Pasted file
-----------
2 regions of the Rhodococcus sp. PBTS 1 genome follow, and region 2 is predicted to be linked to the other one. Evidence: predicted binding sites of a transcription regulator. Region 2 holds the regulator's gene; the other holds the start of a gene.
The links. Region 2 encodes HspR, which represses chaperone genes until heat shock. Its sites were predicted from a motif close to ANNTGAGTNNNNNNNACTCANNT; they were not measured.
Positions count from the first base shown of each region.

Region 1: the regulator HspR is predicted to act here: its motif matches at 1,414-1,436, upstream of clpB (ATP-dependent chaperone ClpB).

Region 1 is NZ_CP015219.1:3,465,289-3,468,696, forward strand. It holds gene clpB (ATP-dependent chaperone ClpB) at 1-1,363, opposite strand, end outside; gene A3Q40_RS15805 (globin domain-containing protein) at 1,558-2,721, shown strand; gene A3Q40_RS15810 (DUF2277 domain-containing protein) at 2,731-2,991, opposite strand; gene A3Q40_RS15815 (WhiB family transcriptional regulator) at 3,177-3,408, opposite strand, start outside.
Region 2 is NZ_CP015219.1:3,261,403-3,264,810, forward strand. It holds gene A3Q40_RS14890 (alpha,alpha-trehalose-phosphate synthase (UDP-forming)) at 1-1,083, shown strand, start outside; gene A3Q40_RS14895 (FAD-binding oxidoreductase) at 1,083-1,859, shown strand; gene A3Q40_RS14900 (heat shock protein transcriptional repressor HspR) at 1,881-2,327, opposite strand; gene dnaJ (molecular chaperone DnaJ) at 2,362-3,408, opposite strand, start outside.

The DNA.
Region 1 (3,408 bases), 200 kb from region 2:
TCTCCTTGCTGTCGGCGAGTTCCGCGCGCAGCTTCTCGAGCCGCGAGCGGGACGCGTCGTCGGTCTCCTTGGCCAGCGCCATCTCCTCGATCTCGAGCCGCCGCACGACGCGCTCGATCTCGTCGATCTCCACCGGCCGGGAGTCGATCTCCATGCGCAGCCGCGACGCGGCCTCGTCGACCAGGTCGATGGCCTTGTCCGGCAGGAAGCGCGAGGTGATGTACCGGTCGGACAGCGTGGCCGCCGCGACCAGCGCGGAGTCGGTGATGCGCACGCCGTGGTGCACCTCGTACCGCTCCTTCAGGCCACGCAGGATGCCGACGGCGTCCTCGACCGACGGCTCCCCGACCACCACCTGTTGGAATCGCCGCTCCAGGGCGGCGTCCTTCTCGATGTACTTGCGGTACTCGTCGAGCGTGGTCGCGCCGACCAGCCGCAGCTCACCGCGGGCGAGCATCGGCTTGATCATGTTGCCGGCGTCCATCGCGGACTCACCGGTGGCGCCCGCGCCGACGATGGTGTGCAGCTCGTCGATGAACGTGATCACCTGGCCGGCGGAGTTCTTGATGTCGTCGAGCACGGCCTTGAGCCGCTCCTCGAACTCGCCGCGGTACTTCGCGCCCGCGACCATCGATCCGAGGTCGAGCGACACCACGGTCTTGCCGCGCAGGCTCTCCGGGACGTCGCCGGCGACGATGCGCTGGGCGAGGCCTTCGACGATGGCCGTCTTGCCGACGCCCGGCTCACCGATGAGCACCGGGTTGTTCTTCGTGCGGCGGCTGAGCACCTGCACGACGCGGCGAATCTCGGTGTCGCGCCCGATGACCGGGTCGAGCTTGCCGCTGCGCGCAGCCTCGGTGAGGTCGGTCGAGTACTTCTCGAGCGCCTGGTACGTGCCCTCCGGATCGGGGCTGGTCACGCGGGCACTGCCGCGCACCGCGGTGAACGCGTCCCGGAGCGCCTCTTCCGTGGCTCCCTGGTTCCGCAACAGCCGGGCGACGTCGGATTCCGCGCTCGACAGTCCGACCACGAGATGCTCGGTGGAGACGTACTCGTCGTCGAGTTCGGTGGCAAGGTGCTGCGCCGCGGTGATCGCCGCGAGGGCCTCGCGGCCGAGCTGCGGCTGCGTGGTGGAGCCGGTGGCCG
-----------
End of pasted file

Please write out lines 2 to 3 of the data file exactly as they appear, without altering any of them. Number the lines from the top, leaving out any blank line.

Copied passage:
The links. Region 2 encodes HspR, which represses chaperone genes until heat shock. Its sites were predicted from a motif close to ANNTGAGTNNNNNNNACTCANNT; they were not measured.
Positions count from the first base shown of each region.